Five Ways To Go On A Financial Fast

couple fight for bank card to make online shopping

 

With Lent upon us, even the non-religious amongst us will think of something that we can perhaps give up for Easter. Usually, we pick something to do with our diet — sweet treats and alcohol are often the most popular things to give up.

But what about our finances? There are undoubtedly expenditures within your monthly budget that could benefit a bit of a trim. Here are five to target. If you find it easy to do without even one of these and decide to extend the fast indefinitely, who knows how much you might end up saving.

 

Dining out and takeaways

For some these are a special treat to be enjoyed once in a while. For others, it might be that you have got into a habit of a weekly meal out or a takeaway, or even more than that. If you are part of a family of four, these meals could be setting you back around £100 a time. And if you are having them regularly, ask yourself if they are really still a treat, which a meal out ought to be.

Try this alternative. Set a budget of, say £30, to buy a really nice meal from a supermarket or, even better, a local farm shop, that you love. You will be surprised at what you can buy for that amount, such as a good joint of meat with locally-grown vegetables, and also you might even find ways to make the cooking process as easy as possible – why have roast potatoes when jacket potatoes or new potatoes are easier (and slightly healthier). If the weather is good, why not simply buy some items for a picnic which will require even less effort. If you save £70 a week over six weeks, that’s £420 towards a family weekend away – far more memorable than a month of Sunday roasts in a pub.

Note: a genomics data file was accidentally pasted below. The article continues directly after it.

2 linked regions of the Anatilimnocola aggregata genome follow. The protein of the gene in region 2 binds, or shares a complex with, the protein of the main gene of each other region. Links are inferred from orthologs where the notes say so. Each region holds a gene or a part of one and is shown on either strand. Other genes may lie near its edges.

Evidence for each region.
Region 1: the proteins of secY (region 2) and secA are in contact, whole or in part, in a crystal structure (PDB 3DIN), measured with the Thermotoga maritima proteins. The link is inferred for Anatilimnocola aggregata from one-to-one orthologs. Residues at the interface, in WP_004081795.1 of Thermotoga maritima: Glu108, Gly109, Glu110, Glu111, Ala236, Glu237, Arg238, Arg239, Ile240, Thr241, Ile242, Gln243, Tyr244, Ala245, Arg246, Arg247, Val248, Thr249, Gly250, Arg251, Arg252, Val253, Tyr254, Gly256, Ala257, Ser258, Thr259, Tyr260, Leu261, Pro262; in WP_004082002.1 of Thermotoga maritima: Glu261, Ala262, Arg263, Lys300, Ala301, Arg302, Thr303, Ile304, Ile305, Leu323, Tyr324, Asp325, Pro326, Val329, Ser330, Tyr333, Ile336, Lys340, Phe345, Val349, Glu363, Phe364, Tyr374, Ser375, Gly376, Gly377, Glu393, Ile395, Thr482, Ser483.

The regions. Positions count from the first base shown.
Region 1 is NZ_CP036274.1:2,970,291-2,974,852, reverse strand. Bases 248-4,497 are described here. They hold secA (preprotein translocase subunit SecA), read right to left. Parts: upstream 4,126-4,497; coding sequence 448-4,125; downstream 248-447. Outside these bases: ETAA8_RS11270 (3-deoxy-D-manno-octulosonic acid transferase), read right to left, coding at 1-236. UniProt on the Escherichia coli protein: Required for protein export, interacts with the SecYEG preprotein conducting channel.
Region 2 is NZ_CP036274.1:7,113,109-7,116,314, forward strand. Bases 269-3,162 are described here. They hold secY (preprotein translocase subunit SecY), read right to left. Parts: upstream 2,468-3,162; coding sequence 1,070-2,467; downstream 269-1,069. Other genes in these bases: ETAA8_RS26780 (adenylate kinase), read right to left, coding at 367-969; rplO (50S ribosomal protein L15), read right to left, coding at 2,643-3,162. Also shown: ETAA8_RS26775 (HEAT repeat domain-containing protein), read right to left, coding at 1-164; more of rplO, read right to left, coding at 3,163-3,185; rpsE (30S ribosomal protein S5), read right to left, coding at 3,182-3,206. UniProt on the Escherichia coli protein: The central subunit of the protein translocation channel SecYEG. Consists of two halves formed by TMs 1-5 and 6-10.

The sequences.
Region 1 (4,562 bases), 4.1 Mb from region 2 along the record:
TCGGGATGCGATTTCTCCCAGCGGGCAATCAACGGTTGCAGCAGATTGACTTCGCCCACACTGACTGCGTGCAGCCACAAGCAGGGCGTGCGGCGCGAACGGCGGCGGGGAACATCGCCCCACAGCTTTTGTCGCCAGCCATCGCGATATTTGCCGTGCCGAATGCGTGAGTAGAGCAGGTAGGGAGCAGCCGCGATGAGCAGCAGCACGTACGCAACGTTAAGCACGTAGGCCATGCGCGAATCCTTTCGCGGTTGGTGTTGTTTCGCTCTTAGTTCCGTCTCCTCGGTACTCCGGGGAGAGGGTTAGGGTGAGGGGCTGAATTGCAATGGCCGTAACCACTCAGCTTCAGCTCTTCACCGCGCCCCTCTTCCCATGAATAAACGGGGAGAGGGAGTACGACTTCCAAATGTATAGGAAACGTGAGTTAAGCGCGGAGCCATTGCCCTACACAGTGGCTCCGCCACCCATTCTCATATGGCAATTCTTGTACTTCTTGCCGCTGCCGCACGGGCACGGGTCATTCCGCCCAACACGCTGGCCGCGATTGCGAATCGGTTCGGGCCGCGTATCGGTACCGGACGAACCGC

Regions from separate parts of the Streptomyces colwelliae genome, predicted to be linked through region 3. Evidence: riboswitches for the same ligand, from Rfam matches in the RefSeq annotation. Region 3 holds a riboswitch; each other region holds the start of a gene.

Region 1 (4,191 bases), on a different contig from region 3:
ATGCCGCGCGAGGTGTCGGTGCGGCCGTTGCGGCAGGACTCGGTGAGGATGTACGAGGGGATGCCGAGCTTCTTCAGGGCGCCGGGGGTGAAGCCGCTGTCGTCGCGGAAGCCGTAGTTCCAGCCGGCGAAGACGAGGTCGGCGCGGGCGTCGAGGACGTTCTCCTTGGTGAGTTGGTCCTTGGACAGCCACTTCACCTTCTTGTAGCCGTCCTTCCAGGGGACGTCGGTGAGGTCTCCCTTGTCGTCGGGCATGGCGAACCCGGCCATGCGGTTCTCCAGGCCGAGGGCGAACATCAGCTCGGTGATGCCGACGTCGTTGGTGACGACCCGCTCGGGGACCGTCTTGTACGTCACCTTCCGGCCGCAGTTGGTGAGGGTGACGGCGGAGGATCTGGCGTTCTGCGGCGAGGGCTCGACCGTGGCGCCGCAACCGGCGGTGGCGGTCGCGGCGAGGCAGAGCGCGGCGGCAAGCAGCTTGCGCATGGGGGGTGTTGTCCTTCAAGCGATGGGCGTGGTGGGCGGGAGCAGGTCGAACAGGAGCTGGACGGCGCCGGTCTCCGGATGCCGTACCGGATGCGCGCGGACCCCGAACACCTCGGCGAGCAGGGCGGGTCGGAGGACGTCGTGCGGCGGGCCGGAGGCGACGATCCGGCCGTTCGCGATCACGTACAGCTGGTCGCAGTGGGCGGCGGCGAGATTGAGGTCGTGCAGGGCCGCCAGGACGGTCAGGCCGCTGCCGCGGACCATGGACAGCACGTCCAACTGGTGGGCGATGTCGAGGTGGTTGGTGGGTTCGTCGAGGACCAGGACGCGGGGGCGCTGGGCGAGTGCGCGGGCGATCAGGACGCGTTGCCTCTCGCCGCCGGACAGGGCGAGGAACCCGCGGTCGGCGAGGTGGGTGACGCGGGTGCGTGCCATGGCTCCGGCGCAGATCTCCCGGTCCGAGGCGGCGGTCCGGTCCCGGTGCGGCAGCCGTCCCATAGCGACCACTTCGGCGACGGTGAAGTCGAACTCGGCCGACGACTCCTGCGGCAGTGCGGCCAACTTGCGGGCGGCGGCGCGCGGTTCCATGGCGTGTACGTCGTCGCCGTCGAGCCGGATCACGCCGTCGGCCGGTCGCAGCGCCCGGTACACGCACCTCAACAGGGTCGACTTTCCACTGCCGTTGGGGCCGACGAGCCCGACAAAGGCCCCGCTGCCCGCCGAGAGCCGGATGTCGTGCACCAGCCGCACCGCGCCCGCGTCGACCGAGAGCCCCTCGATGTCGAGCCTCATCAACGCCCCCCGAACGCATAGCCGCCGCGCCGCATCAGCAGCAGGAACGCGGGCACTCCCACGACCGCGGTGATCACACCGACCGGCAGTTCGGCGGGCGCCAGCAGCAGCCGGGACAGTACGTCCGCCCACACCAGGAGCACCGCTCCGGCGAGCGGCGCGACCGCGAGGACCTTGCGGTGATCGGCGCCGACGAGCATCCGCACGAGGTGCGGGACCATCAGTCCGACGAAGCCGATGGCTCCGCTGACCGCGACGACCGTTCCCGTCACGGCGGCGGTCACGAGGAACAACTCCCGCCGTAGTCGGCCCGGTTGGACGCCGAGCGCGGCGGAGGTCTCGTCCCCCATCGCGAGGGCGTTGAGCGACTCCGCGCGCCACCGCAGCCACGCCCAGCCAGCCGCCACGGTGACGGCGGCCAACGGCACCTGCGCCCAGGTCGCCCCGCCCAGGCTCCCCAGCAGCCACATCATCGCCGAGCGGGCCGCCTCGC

TV subscriptions

Another month, another bank statement and like many of us, you will see the direct debit for that popular TV streaming service fly out. Ask yourself this, when did you last watch something on Netflix or NOW TV and could you have found an alternative programme to watch on BBC iPlayer or any of the other free-to-view channel catch up services. It’s not just ITV, Channel 4 and Channel 5 that have these. UK Play features a lot of new and classic shows from channels like Dave and Yesterday. Have a look around and the chances are you will have been watching something on paid for platforms that you could have watched for free elsewhere.

The best way is to take the plunge and cancel it. Two lots of £8 over the Lent period may not be that much but if you subscribe to more than one TV service, over a year this will add up. And if you subscribe to the big daddy of them all – Sky – well, some of their packages can creep up towards £100 a month if your initial deal has elapsed. At the very least, contact them to renegotiate by saying that you’ll leave them otherwise. Or switch completely to NOW TV, their alternative service which offers much of the same content on a monthly no-contract basis, albeit without the fancy technology like SkyQ. But think of what leaving them completely might save over a year – potentially, over £1k could easily buy you a whole family holiday!

 

Cut your car use